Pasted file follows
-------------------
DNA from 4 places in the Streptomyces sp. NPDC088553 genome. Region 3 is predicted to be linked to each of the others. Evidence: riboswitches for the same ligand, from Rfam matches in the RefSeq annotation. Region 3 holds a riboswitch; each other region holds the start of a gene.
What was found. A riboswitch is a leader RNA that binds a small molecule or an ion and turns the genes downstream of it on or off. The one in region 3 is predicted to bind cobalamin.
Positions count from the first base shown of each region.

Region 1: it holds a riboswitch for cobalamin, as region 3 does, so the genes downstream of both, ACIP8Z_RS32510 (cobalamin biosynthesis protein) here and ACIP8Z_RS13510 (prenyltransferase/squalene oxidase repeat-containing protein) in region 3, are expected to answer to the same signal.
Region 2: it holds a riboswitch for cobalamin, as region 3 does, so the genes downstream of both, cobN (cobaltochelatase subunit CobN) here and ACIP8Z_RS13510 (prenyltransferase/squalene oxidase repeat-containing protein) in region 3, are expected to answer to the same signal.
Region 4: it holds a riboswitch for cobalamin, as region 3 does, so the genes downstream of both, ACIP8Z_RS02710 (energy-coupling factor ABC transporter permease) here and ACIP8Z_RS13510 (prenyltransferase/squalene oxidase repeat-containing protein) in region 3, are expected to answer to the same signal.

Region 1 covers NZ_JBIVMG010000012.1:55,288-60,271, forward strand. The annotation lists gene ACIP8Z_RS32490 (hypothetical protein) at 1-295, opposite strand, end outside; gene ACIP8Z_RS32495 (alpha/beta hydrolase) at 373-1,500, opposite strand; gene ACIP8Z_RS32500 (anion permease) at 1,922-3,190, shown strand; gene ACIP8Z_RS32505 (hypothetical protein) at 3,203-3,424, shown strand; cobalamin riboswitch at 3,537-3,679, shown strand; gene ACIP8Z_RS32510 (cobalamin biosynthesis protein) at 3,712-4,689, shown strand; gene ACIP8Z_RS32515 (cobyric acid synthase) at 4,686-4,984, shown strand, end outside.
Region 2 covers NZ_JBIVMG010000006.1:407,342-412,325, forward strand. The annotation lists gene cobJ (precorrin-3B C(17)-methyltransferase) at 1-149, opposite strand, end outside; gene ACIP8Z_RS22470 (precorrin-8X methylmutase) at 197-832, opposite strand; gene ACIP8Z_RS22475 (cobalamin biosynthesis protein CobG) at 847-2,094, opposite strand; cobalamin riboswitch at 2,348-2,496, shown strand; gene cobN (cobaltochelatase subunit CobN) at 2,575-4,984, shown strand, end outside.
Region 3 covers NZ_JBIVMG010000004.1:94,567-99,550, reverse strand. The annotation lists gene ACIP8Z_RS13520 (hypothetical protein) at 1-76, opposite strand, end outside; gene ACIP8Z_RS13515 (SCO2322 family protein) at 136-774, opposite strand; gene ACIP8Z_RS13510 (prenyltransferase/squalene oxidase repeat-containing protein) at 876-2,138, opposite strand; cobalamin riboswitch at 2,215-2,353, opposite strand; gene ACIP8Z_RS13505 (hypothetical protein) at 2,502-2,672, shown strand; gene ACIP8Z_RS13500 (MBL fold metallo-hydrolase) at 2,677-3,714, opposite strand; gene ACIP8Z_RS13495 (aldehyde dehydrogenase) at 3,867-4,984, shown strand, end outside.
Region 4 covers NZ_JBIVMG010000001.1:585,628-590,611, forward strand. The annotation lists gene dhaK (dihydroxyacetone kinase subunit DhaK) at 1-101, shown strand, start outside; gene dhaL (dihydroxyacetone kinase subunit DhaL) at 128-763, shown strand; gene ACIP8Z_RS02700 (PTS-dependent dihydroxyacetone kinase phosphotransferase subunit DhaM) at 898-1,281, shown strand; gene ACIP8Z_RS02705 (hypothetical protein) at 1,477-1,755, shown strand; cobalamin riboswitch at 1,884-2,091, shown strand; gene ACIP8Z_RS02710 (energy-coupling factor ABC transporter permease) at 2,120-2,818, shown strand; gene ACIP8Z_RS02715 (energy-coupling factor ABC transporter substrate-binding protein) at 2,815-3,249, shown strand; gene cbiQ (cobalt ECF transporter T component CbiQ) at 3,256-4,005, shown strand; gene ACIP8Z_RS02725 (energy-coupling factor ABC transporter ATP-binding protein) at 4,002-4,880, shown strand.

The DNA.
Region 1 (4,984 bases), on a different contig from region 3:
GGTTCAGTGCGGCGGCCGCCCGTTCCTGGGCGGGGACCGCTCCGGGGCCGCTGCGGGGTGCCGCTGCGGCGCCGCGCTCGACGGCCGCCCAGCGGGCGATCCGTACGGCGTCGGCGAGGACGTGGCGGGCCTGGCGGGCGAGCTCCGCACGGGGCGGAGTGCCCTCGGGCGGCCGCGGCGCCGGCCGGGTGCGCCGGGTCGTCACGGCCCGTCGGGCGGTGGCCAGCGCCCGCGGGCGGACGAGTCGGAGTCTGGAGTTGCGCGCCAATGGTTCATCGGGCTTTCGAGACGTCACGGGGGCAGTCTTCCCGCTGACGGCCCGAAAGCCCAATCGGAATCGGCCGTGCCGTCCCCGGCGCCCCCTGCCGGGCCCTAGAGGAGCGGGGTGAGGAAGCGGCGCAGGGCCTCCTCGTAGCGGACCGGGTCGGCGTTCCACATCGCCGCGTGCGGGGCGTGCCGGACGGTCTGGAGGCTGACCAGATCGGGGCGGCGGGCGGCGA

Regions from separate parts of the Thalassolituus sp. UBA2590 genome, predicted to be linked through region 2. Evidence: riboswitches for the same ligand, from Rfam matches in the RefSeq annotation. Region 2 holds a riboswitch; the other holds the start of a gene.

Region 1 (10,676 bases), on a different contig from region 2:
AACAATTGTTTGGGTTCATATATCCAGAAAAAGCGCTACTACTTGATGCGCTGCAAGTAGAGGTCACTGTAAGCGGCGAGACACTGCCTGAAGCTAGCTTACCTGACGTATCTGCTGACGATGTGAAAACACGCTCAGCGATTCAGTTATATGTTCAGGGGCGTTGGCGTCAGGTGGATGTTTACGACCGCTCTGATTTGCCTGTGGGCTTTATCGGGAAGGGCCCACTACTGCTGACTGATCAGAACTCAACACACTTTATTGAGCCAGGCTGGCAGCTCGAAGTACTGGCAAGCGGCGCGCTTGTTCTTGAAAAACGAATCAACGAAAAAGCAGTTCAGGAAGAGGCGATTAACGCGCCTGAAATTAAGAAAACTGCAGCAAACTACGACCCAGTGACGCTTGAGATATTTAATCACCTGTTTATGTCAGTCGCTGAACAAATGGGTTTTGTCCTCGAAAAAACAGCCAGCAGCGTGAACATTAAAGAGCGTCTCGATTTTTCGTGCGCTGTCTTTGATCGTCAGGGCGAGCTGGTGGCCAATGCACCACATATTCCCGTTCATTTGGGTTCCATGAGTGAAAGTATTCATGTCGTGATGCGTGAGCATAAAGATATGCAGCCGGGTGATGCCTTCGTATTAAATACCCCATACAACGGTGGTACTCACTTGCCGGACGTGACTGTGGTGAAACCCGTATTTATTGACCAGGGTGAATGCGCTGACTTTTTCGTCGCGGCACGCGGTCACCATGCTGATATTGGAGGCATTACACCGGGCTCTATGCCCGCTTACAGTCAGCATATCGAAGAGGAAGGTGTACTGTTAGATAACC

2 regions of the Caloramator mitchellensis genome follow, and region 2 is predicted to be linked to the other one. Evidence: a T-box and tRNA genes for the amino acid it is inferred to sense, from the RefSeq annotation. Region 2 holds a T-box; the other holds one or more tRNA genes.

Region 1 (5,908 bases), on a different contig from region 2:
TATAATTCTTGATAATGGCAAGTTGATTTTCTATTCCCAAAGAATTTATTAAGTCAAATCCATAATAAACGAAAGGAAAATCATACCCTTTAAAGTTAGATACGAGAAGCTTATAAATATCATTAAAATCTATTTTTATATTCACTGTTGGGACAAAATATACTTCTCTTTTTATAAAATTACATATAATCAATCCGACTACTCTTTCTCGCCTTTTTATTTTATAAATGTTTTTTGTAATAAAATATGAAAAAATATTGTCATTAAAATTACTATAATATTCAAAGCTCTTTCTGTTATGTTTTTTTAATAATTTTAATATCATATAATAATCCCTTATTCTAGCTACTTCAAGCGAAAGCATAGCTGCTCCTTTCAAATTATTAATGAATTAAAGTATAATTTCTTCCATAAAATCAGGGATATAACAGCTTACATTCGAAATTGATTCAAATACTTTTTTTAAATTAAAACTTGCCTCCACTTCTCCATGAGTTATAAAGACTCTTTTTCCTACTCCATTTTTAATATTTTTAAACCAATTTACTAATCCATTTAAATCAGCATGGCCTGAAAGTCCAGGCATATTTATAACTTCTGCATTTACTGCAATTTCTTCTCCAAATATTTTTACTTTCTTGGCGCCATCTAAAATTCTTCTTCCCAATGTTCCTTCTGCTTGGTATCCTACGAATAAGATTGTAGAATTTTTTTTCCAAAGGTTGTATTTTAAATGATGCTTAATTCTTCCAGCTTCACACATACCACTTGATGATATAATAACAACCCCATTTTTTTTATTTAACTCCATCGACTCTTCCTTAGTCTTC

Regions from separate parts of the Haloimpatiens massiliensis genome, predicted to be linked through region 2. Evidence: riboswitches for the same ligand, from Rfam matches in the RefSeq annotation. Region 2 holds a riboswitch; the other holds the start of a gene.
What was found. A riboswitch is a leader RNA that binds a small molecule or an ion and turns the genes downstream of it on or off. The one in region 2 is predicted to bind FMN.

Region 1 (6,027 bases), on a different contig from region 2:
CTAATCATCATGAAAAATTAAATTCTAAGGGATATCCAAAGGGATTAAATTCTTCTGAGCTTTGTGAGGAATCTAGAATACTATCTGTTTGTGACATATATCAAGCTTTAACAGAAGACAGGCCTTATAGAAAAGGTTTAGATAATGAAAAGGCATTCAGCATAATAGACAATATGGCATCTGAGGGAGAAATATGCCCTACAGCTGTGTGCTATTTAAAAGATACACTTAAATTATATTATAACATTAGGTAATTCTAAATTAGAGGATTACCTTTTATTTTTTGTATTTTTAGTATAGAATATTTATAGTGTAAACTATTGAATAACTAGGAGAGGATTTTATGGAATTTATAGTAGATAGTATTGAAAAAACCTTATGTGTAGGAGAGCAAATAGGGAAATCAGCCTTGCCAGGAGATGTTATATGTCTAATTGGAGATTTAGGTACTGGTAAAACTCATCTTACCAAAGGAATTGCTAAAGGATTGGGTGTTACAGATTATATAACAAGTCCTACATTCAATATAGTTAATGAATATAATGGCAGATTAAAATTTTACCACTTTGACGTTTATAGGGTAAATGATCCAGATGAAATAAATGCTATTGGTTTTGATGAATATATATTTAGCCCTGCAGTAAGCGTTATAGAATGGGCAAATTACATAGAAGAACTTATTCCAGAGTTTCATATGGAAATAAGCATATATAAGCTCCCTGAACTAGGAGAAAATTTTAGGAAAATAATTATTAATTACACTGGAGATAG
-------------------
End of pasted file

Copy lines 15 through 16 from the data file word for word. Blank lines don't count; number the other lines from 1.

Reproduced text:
Region 1 (10,676 bases), on a different contig from region 2:
AACAATTGTTTGGGTTCATATATCCAGAAAAAGCGCTACTACTTGATGCGCTGCAAGTAGAGGTCACTGTAAGCGGCGAGACACTGCCTGAAGCTAGCTTACCTGACGTATCTGCTGACGATGTGAAAACACGCTCAGCGATTCAGTTATATGTTCAGGGGCGTTGGCGTCAGGTGGATGTTTACGACCGCTCTGATTTGCCTGTGGGCTTTATCGGGAAGGGCCCACTACTGCTGACTGATCAGAACTCAACACACTTTATTGAGCCAGGCTGGCAGCTCGAAGTACTGGCAAGCGGCGCGCTTGTTCTTGAAAAACGAATCAACGAAAAAGCAGTTCAGGAAGAGGCGATTAACGCGCCTGAAATTAAGAAAACTGCAGCAAACTACGACCCAGTGACGCTTGAGATATTTAATCACCTGTTTATGTCAGTCGCTGAACAAATGGGTTTTGTCCTCGAAAAAACAGCCAGCAGCGTGAACATTAAAGAGCGTCTCGATTTTTCGTGCGCTGTCTTTGATCGTCAGGGCGAGCTGGTGGCCAATGCACCACATATTCCCGTTCATTTGGGTTCCATGAGTGAAAGTATTCATGTCGTGATGCGTGAGCATAAAGATATGCAGCCGGGTGATGCCTTCGTATTAAATACCCCATACAACGGTGGTACTCACTTGCCGGACGTGACTGTGGTGAAACCCGTATTTATTGACCAGGGTGAATGCGCTGACTTTTTCGTCGCGGCACGCGGTCACCATGCTGATATTGGAGGCATTACACCGGGCTCTATGCCCGCTTACAGTCAGCATATCGAAGAGGAAGGTGTACTGTTAGATAACC